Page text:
Yesterday was National Children’s Day!

Another Close Encounter

Tuesday, 17 May 2011

Back to Basics

Having enjoyed three weeks in the UK recuperating and girding our loins for the next three months  of our stint out here, we arrived back in Sabo-Oke 24 hours after leaving the family, most of which time was spent hanging around Abuja airport. After admiring the artificial plants in the foyer of the domestic terminal, artificial cacti and palm trees amongst them – why bother, they are growing outside anyway!  there is not a lot else to do – an ATM, a souvenir shop, a currency exchange, four identical cafĂ© bars and a toilet facility. The cafes were upstairs and the lifts would not take a luggage trolley so we could not avail ourselves of these until we had checked in our luggage – which we were not allowed to do until it was practically time to board the plane. Quel dommage!   What I wrote concerning airports in a recent blog ? Doesn’t apply to Abuja!
Anyway, first job on arriving back at the flat was to inspect it for furry creatures, dead or alive, that may have been enticed by the bait I put out for them before we left  - not a wise move, I feel, on retrospect.
Having spent £3.45 in the UK on a humane mouse trap, I was slightly peeved to find no evidence whatsoever of rodent activity – unless they had nibbled the blue peanut butter and all considerately gone off to die somewhere else!  There had been a lot of cockroach activity though. After crunching around through wing cases, dismembered legs and assorted other body parts, armed with dustpan and brush, we scooped up enough remains to supply an oriental soup kitchen for a month. We settled for a hot chocolate – one of our treats from home – and an early night. The Yoruba gods must have been smiling on us as we had NEPA all night to keep the fan going.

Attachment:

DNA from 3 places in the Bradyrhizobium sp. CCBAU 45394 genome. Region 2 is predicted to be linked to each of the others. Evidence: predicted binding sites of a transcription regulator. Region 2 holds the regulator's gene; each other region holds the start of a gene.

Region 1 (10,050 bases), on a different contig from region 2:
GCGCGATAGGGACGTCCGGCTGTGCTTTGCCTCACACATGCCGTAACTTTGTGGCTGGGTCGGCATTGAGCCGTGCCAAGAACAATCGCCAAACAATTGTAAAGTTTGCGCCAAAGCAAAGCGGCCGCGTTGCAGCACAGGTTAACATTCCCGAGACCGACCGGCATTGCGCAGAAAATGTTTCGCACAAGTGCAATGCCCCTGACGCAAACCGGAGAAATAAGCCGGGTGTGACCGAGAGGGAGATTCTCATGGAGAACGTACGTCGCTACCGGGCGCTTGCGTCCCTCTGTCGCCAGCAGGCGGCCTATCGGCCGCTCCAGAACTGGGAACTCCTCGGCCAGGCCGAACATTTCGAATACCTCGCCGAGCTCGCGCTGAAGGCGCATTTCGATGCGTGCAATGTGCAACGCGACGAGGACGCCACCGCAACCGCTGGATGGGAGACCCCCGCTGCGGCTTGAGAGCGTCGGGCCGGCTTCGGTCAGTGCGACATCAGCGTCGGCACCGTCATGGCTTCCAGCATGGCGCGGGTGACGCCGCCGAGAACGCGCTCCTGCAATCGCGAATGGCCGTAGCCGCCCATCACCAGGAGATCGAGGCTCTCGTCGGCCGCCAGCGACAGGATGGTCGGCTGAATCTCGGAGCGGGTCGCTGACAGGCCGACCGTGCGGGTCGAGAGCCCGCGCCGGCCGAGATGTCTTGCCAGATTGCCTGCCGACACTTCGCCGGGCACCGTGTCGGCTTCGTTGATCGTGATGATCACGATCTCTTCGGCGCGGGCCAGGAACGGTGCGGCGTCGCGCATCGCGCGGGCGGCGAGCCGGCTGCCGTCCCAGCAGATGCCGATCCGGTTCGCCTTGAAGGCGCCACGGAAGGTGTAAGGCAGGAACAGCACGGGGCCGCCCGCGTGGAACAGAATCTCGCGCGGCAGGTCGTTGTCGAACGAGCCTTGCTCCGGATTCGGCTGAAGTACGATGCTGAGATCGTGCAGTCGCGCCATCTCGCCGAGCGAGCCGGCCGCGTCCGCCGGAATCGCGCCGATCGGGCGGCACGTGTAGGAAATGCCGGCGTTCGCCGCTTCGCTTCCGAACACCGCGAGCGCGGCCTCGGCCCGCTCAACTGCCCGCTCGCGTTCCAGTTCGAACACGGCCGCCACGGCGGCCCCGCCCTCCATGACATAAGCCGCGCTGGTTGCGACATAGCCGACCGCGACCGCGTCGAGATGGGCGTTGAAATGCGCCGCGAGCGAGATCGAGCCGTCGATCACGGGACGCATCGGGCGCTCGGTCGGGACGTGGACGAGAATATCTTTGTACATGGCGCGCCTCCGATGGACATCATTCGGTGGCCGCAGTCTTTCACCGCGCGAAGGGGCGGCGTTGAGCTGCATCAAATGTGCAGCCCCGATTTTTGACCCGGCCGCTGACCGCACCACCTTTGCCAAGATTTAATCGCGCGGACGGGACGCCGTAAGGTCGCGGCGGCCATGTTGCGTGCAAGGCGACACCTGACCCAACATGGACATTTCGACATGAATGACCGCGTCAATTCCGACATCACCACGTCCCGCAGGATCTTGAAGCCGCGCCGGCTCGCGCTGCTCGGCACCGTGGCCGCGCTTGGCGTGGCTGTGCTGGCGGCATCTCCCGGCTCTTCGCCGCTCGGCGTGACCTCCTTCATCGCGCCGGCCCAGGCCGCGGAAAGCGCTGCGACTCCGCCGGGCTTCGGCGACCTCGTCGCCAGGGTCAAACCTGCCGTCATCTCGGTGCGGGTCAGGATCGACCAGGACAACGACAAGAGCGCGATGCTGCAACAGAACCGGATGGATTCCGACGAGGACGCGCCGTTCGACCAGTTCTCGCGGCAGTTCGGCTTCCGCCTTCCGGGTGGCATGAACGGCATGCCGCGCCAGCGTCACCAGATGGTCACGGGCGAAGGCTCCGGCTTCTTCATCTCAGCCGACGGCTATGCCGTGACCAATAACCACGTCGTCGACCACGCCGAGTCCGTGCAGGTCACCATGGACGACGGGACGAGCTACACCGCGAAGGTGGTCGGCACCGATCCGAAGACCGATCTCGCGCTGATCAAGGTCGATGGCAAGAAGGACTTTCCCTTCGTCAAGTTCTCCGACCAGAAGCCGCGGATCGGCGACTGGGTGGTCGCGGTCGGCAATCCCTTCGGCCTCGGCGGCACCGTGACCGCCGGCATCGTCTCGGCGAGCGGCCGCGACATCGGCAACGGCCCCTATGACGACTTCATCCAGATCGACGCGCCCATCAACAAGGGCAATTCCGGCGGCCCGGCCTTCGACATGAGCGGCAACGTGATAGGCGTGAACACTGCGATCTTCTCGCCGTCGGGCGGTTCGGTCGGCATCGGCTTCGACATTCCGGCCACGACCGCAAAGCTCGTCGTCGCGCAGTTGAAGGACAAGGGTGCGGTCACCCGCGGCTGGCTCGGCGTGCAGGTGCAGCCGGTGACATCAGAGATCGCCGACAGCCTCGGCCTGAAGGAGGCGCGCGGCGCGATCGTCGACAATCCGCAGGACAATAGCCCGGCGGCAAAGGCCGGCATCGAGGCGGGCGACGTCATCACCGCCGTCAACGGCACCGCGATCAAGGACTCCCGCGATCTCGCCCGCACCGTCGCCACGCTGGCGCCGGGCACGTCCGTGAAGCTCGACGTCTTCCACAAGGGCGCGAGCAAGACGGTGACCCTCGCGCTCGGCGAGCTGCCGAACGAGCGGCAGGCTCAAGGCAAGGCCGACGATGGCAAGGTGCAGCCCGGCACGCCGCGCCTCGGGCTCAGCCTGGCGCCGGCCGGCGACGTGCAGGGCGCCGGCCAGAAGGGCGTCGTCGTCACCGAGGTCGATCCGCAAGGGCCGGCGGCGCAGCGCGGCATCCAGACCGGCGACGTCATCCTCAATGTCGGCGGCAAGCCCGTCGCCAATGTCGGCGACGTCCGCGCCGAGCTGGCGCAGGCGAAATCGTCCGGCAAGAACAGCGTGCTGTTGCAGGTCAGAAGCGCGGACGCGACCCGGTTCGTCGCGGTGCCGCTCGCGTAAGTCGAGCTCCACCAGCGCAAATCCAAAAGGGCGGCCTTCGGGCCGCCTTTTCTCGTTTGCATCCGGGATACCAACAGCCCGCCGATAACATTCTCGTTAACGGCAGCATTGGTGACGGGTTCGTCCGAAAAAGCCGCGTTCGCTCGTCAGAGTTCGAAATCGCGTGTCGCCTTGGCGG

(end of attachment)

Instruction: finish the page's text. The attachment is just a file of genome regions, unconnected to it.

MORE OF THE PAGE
It was not long, however, before we awoke to the familiar sounds of the local dawn chorus – from all the surrounding churches, mosques, generators, the car repair facility, local radio afficionados and general domestic argument.
The following morning was spent sweeping dust from every corner of the flat. It is amazing how much accumulated in spite of the fact that all the windows and internal doors were shut!  We bought some essential foodstuffs and in the process met with our neighbours  who were delighted to welcome us back. “What have you brought me?” they usually say once the greetings are over. When we tell them we have only brought things for the orphanage, they are fine – and would have been anyway. Caroline’s stock answer is “We have brought ourselves and our friendship”, which I think gets lost on most people, but  does deflect the conversation onto other things.  We were immediately reminded of one of the main reasons we are doing this:  It is not about the place, the environment, the weather or even the culture, but totally about the people. If we were feeling rather down (to say the least!) on our arrival back here, the big smiles and greetings of everyone around us was most heart-warming and has kept us going through our 'rehabilitation'.